Colonizing Mars as a backup planet for Earth has been a theme in both science fiction and popular science for decades, and NASA plans to send human explorers to the Red Planet within the next 20 years.
But how feasible is it for humans to explore or colonize Mars? With an average daily temperature at minus 67 degrees Fahrenheit, the inhospitable climate is too cold for humans, and the atmospheric pressure is less than 1 percent of Earth’s, requiring pressurized space suits and habitats for humans to live on the surface.
Proponents of “terraforming” Mars to make it habitable propose releasing greenhouse gases from the planet’s surface such as carbon dioxide (CO2) to trap heat, warm the climate and ultimately increase the atmospheric pressure. The plausibility of achieving this with current technology is the focus of a new study sponsored by NASA just published in Nature Astronomy.
The study, co-authored by Northern Arizona University planetary scientist Christopher Edwards, refutes the popular notion of terraforming by examining what would be needed to release carbon dioxide from several different sources. The paper serves as an inventory of CO2 available for terraforming Mars, including in the Martian polar ice caps, which would require vaporization on a massive scale; CO2 attached to the surface of dust in the Martian soil, which would require an enormous heating effort to release the gas; and carbon locked in mineral deposits, which would require extensive strip mining.
According to a NASA statement, the result takes advantage of about 20 years of additional data collected through spacecraft observations of Mars.
“These data have provided substantial new information on the history of easily vaporized, or volatile materials like CO2 and H2O on the planet, the abundance of volatiles locked up on and below the surface, and the loss of gas from the atmosphere to space,” Edwards said.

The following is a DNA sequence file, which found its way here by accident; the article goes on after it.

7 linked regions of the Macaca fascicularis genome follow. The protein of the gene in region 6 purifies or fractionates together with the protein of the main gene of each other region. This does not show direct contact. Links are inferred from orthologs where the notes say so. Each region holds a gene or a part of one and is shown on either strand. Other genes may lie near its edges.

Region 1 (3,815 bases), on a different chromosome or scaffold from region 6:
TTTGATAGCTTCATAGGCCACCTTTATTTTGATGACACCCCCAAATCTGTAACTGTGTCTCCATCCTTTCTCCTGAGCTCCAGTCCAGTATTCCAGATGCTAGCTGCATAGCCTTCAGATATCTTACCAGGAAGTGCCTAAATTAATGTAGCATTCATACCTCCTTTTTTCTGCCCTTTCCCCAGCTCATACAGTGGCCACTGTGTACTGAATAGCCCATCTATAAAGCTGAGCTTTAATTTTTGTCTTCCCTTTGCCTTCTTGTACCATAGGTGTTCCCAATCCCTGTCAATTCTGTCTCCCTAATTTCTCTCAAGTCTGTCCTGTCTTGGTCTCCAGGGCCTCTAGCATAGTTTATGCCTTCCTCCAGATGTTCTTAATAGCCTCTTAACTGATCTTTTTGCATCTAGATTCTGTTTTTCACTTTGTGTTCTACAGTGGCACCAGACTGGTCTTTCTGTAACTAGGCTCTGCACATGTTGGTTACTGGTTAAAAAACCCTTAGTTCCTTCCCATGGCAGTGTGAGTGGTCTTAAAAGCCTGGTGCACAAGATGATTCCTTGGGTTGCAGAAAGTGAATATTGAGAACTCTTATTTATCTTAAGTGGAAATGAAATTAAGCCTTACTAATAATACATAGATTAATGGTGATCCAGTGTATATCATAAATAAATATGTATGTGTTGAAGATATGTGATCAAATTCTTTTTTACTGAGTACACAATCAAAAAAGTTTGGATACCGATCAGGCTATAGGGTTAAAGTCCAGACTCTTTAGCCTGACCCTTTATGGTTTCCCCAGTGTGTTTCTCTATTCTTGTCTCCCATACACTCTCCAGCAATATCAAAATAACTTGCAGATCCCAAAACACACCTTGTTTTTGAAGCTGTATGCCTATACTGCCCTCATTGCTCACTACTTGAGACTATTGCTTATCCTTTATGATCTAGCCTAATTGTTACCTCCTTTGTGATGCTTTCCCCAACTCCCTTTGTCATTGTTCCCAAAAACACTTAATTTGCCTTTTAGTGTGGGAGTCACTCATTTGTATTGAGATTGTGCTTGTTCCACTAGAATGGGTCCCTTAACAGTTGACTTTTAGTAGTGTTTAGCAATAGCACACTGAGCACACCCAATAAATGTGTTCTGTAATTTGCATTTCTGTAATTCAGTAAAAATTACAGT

The study concludes that terraforming Mars—making the planet habitable enough for humans to explore and colonize without needing spacesuits and habitats—is not possible using current technology. And even if it were possible, releasing all of the gases still wouldn’t be enough to warm the planet.
“Our results suggest that there is not enough CO2 remaining on Mars to provide significant greenhouse warming were the gas to be put into the atmosphere; in addition, most of the CO2 gas that is there is not accessible and could not be readily mobilized. As a result, terraforming Mars is not possible using present-day technology,” said Bruce Jakosky of the Laboratory for Atmospheric and Space Physics at the University of Colorado, Boulder, the study’s lead author.
Adding a dose of reality to the terraforming debate
“We conducted this study to add a dose of reality to the debate over terraforming Mars,” Edwards said. “As NASA prepares for future sample return missions and the human exploration of Mars that can further address key climate questions, these findings on the inventory of volatiles continue to lay the groundwork for our understanding of the Martian climate—past, present and now future.”
An assistant professor in NAU’s Department of Physics and Astronomy, Edwards was recently awarded a $1.2 million grant from NASA to understand the habitability of Mars by studying extreme, Mars-like environments on Earth. As principal investigator, Edwards will lead a team of NAU graduate students and scientists from the U.S. Geological Survey Astrogeology Science Center, Stony Brook University, the University of New Mexico and NASA’s Jet Propulsion Laboratory to study several field sites in California’s Mojave Desert, one of the hottest, driest places on the continent.
Kerry Bennett, Office of the Vice President for Research
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